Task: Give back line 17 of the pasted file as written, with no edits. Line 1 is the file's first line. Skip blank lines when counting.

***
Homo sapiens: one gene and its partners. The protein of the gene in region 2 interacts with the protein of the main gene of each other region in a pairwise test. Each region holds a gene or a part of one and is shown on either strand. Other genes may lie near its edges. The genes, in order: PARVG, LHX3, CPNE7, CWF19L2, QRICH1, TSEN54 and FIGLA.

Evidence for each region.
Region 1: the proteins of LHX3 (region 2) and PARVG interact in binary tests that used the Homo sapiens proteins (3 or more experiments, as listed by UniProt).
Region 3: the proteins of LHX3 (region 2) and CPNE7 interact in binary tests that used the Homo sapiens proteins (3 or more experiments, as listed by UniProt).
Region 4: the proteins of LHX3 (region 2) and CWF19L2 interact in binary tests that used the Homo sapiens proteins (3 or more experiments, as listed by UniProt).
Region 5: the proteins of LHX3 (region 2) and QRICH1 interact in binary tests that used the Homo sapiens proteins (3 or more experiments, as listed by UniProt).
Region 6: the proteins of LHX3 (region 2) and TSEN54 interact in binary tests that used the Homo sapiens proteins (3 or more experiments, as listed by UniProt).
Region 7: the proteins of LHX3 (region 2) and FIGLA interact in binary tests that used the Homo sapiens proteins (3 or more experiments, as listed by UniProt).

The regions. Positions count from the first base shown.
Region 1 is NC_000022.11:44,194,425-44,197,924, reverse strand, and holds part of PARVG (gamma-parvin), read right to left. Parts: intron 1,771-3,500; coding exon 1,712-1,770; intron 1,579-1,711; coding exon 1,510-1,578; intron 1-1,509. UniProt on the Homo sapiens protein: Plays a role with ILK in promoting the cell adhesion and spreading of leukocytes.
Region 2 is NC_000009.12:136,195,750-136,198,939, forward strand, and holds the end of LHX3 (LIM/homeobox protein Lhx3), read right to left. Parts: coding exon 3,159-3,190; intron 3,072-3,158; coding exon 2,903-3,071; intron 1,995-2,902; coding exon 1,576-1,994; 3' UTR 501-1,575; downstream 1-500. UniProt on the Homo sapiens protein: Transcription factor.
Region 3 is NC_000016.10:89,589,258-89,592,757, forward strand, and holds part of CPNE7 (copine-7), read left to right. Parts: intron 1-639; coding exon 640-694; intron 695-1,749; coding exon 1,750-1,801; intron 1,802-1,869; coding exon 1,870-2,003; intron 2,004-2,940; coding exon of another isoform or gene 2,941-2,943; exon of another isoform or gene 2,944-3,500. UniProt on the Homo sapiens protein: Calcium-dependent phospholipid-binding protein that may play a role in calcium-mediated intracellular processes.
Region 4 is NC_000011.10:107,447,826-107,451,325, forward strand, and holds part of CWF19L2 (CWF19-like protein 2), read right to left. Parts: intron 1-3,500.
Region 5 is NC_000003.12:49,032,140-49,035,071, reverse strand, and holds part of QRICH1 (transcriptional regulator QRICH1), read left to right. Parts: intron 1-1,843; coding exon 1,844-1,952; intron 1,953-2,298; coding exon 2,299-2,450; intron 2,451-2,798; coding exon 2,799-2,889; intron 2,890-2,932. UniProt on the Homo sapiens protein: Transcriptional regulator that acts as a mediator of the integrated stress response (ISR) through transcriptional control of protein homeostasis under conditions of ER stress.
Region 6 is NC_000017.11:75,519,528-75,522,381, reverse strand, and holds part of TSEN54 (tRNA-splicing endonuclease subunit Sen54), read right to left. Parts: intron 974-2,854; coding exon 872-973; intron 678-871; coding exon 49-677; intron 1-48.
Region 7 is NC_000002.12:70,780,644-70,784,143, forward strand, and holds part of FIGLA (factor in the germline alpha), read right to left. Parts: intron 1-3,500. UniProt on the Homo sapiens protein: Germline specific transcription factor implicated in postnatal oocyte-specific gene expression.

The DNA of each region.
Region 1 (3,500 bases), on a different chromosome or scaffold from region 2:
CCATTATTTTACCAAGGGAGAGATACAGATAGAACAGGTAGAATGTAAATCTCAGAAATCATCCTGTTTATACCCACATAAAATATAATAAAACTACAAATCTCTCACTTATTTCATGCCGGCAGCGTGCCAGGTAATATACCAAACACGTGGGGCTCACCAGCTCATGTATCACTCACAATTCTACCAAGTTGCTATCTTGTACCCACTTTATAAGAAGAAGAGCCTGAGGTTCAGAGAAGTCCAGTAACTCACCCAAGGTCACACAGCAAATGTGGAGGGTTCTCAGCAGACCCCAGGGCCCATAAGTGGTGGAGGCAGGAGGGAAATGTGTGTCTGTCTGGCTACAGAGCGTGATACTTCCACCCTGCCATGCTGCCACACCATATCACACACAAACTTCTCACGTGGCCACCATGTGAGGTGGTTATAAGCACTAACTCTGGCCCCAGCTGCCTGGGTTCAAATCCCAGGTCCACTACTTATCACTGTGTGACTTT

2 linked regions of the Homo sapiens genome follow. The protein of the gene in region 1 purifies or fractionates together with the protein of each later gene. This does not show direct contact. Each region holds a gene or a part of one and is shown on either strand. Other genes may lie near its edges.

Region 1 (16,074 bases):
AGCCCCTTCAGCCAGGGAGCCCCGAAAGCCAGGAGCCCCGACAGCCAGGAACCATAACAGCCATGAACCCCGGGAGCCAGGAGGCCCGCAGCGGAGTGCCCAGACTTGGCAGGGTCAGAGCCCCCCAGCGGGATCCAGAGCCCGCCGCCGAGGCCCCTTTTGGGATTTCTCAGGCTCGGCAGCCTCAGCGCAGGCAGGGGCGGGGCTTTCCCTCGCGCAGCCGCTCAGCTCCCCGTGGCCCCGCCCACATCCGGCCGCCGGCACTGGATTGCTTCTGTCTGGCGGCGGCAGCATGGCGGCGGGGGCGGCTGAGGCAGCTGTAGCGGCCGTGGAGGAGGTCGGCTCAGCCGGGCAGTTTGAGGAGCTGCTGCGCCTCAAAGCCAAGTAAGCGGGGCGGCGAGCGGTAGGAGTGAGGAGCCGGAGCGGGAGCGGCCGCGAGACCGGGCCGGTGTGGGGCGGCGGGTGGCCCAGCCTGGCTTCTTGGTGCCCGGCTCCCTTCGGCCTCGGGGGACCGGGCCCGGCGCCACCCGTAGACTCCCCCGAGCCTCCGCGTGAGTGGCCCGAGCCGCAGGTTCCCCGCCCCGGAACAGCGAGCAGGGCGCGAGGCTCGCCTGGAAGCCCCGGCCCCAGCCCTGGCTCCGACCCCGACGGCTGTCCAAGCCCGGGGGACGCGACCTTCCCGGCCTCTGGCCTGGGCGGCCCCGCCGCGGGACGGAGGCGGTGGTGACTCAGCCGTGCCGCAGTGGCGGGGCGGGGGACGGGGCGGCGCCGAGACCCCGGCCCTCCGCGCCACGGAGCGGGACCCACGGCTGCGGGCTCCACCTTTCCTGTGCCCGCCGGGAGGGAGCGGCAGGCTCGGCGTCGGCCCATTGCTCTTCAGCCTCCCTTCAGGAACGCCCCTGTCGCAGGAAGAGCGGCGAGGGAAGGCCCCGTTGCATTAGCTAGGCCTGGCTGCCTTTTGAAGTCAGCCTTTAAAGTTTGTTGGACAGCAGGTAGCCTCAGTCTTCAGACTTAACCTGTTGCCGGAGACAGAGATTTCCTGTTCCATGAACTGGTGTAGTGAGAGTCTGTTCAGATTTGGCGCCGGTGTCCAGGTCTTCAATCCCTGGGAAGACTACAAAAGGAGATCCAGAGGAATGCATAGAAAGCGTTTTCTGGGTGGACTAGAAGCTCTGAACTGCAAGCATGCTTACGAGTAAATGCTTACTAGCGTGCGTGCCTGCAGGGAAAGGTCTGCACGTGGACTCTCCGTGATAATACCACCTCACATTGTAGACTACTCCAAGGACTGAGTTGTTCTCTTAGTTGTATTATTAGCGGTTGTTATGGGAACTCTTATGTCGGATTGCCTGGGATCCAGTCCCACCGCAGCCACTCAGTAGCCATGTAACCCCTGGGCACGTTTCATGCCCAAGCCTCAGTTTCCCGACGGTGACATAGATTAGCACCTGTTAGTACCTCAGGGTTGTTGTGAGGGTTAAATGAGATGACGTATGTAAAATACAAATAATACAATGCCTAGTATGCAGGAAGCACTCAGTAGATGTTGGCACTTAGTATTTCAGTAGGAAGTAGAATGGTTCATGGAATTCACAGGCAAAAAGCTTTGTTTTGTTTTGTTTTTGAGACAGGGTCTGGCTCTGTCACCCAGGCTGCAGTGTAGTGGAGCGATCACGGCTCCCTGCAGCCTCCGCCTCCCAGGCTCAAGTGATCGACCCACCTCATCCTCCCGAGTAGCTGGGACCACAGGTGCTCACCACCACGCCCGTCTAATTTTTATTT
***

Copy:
The DNA of each region.